The Land Stewardship Project (LSP) launched a component of its popular Cropping Systems Calculator that provides insights into how decisions made on an individual farm will influence water-caused soil loss in the immediate and long-term future. (Courtesy of Land Stewardship Project)
MINNEAPOLIS — Farmers now have an online tool available for calculating the potential soil erosion impact of various crop rotations. The Land Stewardship Project (LSP) launched a component of its popular Cropping Systems Calculator that provides insights into how decisions made on an individual farm will influence water-caused soil loss in the immediate and long-term future.
Since it was first introduced two years ago, LSP’s Cropping Systems Calculator has served as a “what-if” tool to examine the costs and returns of various crop rotations. This Excel-based tool allows a farmer, landowner, adviser or scientist to test scenarios that involve row crops and grazing, and provides important financial information for farmers as they consider integrating soil building practices into their rotations. The original Calculator was based on default figures for the Chippewa River watershed in west-central Minnesota. Since the Calculator’s initial launch, LSP has periodically released updates that include default financial figures for more geographical locations, including southeastern Minnesota and Illinois. LSP has also made it possible for more crops to be considered as part of the mix.
Bryan Simon, an LSP staff member who works with farmers in the Chippewa River watershed, said it has become clear that farmers need to be aware of the long-term economic impacts of soil loss when making management decisions.
“To me, soil erosion has been greatly overlooked when it comes to penciling out the economics of a given farming practice,” said Simon, who farms in Grant County. “Looking at the exposed clay subsoil on my farm’s hilltops makes me wonder how much productivity and profitability has been lost due to the way this land has been farmed. I think accounting for soil loss helps us get closer to assessing the true costs of production agriculture.”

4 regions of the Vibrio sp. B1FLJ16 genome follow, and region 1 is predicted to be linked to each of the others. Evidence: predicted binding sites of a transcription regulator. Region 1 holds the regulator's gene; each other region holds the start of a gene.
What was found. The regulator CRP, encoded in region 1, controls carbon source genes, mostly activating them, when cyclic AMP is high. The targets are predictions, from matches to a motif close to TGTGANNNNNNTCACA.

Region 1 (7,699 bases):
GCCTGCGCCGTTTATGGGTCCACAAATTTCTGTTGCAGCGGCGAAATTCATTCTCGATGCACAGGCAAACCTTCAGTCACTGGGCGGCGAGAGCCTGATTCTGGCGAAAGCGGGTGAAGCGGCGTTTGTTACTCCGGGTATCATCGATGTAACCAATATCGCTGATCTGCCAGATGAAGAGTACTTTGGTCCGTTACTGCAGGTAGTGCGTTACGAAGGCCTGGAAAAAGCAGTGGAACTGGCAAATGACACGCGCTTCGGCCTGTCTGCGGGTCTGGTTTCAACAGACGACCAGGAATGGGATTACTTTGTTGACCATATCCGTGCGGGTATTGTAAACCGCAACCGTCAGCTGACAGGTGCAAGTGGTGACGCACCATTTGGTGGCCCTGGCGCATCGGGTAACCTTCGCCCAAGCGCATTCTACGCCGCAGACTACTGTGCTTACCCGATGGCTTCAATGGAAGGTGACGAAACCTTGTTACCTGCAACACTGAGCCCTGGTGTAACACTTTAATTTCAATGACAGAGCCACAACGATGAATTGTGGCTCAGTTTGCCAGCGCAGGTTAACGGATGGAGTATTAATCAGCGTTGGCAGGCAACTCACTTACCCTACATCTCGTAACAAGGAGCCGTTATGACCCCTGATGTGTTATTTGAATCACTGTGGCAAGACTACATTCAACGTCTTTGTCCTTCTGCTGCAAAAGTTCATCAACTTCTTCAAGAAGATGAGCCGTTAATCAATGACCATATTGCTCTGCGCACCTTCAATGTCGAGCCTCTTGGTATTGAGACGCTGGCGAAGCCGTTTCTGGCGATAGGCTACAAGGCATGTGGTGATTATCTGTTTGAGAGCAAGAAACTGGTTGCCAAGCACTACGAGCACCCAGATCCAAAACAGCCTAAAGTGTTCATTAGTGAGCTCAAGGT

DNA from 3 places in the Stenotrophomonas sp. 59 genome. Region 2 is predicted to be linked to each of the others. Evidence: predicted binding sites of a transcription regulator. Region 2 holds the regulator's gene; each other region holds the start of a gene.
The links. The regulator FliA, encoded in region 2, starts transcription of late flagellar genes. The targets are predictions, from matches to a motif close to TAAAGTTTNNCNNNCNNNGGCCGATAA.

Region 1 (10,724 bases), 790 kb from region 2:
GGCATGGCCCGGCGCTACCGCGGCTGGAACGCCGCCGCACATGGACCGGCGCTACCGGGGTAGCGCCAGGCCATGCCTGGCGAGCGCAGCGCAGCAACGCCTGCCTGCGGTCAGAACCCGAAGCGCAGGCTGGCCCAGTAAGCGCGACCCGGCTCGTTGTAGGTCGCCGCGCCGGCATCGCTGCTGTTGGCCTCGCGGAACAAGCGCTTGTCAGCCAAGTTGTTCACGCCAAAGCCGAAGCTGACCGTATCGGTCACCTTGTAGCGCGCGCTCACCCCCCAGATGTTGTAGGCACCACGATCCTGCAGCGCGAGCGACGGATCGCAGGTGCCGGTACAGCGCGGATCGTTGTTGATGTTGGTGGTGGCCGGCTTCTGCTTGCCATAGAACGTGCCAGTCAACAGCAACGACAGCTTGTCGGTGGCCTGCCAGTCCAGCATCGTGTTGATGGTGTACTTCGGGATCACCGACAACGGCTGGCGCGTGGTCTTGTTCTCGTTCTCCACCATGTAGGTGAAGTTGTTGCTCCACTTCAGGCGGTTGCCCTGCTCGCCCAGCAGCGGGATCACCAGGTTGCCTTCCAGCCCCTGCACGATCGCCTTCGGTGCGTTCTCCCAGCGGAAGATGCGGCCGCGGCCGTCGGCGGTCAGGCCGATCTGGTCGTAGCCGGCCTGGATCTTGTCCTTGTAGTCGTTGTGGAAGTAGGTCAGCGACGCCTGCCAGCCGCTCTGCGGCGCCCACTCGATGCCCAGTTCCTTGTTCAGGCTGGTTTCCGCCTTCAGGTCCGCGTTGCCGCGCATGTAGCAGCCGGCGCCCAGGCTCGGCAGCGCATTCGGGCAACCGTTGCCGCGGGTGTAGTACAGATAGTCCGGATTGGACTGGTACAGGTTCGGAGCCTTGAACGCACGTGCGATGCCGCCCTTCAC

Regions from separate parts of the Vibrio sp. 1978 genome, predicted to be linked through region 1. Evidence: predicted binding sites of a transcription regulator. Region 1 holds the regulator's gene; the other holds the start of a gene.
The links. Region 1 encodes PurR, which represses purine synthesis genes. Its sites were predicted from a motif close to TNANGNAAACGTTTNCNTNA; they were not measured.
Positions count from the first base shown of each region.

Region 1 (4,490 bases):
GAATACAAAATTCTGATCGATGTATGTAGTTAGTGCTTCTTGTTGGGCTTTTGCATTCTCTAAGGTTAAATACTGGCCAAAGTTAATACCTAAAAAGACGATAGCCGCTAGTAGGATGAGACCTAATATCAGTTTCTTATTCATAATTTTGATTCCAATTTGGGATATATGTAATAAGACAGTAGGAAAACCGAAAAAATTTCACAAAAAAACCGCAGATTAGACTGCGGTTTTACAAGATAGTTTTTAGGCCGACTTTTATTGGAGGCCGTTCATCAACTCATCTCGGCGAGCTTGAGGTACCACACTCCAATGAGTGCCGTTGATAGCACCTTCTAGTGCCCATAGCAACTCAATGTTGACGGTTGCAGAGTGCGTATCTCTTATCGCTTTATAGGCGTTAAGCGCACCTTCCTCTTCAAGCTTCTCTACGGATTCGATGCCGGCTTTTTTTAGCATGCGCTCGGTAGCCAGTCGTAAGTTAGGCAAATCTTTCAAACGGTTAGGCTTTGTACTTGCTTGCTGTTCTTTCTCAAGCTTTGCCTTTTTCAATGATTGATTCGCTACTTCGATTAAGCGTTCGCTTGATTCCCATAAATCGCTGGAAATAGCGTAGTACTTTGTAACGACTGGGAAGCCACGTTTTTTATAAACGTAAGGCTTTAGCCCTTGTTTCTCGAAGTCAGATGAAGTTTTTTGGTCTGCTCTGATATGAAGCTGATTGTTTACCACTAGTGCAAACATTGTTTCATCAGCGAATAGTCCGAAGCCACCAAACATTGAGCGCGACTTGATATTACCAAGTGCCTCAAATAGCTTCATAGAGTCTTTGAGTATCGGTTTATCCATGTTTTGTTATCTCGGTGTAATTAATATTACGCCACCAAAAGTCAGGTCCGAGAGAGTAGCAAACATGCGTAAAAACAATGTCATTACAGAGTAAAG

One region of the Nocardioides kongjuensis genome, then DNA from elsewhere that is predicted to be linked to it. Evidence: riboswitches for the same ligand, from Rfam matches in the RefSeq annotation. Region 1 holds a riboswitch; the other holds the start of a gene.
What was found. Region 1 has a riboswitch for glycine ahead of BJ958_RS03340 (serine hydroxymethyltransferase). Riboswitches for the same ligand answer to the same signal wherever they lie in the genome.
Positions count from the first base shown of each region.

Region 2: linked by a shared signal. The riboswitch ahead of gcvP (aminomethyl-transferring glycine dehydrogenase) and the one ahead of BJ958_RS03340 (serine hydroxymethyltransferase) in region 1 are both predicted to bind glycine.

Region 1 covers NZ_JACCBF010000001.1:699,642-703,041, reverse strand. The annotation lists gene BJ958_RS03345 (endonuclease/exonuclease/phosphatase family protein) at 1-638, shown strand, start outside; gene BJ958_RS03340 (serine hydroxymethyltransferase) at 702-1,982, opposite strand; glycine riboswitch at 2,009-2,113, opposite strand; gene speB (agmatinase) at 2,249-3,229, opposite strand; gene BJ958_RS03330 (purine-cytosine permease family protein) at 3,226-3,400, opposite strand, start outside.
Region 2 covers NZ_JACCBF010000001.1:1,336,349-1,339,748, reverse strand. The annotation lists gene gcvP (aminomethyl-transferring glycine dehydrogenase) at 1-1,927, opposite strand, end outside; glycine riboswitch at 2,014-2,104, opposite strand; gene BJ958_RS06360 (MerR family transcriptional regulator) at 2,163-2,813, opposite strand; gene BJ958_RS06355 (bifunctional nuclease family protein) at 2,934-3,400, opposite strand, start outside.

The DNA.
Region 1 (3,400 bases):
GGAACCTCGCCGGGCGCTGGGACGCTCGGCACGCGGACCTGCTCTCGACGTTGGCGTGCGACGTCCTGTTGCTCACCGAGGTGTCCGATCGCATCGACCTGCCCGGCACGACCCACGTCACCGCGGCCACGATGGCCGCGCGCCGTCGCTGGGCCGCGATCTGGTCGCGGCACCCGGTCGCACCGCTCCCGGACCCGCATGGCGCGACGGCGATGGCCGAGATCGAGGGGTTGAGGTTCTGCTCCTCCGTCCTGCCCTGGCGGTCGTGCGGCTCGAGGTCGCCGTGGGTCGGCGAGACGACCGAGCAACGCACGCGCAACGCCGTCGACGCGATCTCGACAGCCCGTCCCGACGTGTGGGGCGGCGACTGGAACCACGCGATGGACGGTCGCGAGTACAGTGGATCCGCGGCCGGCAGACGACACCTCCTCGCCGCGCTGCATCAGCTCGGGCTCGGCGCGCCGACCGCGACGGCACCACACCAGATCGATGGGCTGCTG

The Calculator helps a farmer use the Revised Universal Soil Loss Equation (RUSLE) to estimate how much soil could be eroded from fields annually as a result of water runoff. Farmers use numbers to visualize the erosion potential by entering their operation’s crop rotation, tillage method, slope factors, farm location and planting direction. The result is provided as pounds, dump truck loads and inches. The amount of carbon, nitrogen, phosphorus and sulfur a farmer is losing per acre as a result of erosion can also be calculated.
“It should be noted that this version estimates soil erosion by water only, and doesn’t account for soil loss from wind. It also does not measure soil built because of conservation farming practices. While we know soil building does in fact happen on farms, we are not aware of equations that have been developed yet to reasonably estimate amounts,” said Rebecca Wasserman-Olin, who developed the Calculator for LSP. “For example, you could theoretically be building soil overall with cover crops and other practices, but the Calculator will only show the impact of soil loss by water from the field.”
The Cropping Systems Calculator is available at http://landstewardshipproject.org/chippewa10croppingsystemscalculator.
For more information, contact LSP’s George Boody at 612-722-6377 or firstname.lastname@example.org.
— Land Stewardship Project
Source: Morning Ag Clips